The Other Strategic Reserve
Why is the US government getting out of the helium business?
“When things get too heavy, just call me helium, the lightest known gas to man.” – Jimi Hendrix
Thomas Gold was a professor of astrophysics at Cornell University and one of the most interesting scientists of the 20th century. He had a notable penchant for diving into completely new fields and developing hypotheses utterly at odds with the scientific consensus of the day. His many achievements include correcting the understanding of how the human ear works, accurately predicting that the earth’s axis of rotation flips 90 degrees every million years or so, and discovering that pulsars are rotating neutron stars. While not all his hypotheses proved out—and many took decades before being accepted as solid theories—Gold never shied away from being bold. Freeman Dyson described Gold’s work as “always original, always important, usually controversial – and usually right.”
For much of his career, Gold worked to validate two highly controversial but related ideas, both of which were presented in his 1998 book, The Deep Hot Biosphere: The Myth of Fossil Fuels. Gold believed that life on Earth originated miles below the surface, theorizing that photosynthesis was a late-stage evolutionary development. He also posited that methane (i.e., natural gas) is primordial, that it exists deep within the earth in vast quantities, and that it is partially oxidized when subsurface life feeds off this abundant energy resource, thus producing oil. (In other words, fossil fuels have little to do with fossils.) Gold also suggested that the biological debris found in oil was proof of an ecosystem teeming with life well below our feet. In his view, we have been surface-biased in our search for extraterrestrial life.
(This so-called “abiotic” hypothesis of oil was first developed by Russian scientists decades before Gold’s formulated his version, something he later learned of and took great pains to disclose. Their work gained little traction in the Western world—few took the hypothesis seriously and, in the pre-internet era, almost nobody was aware of it.)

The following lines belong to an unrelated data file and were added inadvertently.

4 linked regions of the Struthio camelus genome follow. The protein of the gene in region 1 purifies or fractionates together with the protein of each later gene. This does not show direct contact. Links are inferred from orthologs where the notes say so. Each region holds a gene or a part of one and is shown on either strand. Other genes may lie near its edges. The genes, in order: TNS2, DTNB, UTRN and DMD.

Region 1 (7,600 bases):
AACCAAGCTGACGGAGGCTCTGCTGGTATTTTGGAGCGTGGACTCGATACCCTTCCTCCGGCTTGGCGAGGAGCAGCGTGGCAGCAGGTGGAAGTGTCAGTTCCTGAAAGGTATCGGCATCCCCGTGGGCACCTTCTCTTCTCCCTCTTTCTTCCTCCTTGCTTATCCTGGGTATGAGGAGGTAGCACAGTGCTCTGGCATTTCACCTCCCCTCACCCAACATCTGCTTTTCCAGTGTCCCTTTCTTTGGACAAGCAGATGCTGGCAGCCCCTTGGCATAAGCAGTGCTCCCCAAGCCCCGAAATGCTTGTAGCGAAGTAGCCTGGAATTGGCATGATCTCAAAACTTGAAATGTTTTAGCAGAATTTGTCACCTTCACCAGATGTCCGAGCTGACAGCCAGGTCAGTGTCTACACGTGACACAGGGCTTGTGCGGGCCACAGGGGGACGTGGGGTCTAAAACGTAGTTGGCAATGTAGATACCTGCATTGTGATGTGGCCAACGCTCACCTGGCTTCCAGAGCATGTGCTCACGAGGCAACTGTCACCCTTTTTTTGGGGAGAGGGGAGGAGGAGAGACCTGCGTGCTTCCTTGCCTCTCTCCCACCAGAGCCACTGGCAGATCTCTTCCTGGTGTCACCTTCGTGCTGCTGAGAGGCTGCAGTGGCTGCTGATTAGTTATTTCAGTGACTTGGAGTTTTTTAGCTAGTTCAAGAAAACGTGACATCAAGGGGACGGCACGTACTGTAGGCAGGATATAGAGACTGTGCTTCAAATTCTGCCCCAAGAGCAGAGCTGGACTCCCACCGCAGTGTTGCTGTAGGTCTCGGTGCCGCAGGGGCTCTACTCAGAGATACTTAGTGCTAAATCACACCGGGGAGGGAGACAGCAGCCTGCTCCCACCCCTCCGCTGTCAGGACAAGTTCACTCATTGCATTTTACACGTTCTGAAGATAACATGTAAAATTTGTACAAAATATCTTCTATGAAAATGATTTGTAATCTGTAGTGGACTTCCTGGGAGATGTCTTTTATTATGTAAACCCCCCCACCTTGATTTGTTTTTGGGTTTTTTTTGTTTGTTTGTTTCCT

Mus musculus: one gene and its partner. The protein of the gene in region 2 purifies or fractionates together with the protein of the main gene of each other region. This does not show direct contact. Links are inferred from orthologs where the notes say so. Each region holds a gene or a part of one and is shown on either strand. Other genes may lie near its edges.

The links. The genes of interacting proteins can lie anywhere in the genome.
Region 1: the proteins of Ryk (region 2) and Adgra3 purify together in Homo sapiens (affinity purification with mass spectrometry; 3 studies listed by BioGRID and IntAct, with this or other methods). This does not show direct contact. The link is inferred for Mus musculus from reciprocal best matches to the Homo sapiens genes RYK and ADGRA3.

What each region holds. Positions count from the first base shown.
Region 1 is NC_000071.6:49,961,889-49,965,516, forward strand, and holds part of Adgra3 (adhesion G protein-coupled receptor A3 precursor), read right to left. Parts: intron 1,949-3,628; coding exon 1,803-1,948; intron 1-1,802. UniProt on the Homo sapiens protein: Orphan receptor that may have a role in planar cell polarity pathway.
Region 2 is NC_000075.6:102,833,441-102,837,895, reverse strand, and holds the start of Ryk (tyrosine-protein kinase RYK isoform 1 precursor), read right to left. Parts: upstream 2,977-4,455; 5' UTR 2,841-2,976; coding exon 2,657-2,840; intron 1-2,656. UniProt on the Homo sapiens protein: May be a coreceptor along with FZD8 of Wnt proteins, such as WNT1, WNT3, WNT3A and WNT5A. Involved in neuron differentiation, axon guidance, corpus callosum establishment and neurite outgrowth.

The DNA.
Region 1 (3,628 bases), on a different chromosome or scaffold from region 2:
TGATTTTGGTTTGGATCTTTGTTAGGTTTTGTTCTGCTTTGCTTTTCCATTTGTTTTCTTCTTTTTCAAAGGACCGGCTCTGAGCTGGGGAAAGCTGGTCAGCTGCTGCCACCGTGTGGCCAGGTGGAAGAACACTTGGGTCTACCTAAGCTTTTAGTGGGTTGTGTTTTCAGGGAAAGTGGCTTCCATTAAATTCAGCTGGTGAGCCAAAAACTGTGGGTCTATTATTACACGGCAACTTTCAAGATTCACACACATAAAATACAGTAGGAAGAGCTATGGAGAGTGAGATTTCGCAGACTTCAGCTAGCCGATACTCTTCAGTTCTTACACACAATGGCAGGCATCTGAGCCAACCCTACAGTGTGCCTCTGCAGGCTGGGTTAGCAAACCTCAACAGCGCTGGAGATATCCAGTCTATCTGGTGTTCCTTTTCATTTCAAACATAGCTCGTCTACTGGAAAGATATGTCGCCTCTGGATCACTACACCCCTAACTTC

According to Gold, perhaps the best evidence for the abiotic origin of oil is the strong association of helium with hydrocarbons. Helium is the second most abundant element in the universe and is formed from the radioactive decay of uranium and thorium. It is also stubbornly inert—scientists have never been able to get helium to chemically react with anything. By what mechanism does helium come to be strongly associated with oil and gas in nature? No chemical or biological process can explain it. Here’s how Gold frames the mystery in his book:
“Regional patterns of helium abundance have been observed in which the present quantities of helium are far higher than the sediments could have ever produced from the total of their radioactive components. In these regions of helium abundance, the mixture of gases (including hydrocarbons and nitrogen) within and emerging from the earth’s crust tends to be remarkably similar over very large geographical areas, spanning even very different geological provinces. The helium therefore must certainly have come from below the layers of sedimentary rock, and it must have arrived there already in regionally well-defined mixing ratios with methane and nitrogen, so that different fields of the region could all be filled with the same or a closely similar mix. Only a mix that had entered the sediment and its individual gas fields from below could achieve that effect.”
For reasons that are beyond the scope of this piece, the near-unanimous opinion of modern geologists and petroleum engineers is that Gold’s views are, well, totally bunk. The mere mention of the abiotic hypothesis risks placing you in the category of tin-foil-hat-wearing-flat-earther, and the tone used to reject his work is often quite dismissive. Being neither geologists nor petroleum engineers, we are in no position to adjudicate the matter, except to note that scores of people we respect have rolled their eyes with a certain not-this-nonsense-again look when asked about it over the years. We liken it to how doctors must feel when patients arrive in their clinics with internet-derived diagnoses and proposed cures for what ails them. But every once in a while, the patient is a genius.
One need not hold an opinion on the matter to care about helium, a commodity almost universally produced as a byproduct of hydrocarbon extraction. Due to its extreme inertness and ultra-low boiling point, the material finds wide use in numerous vital applications. While digging down the Thomas Gold rabbit hole, we found our attention diverted to a puzzling series of events unfolding in the helium market that is as surprising as it is troubling. It is a story of an important and militarily sensitive commodity that almost everybody takes for granted, a decades-old piece of obscure legislation that is slowly draining what was once the world’s largest strategic reserve of the stuff, and the imminent ceding of market power over it to our geopolitical foes. Let’s drill below the surface and see what’s really going on.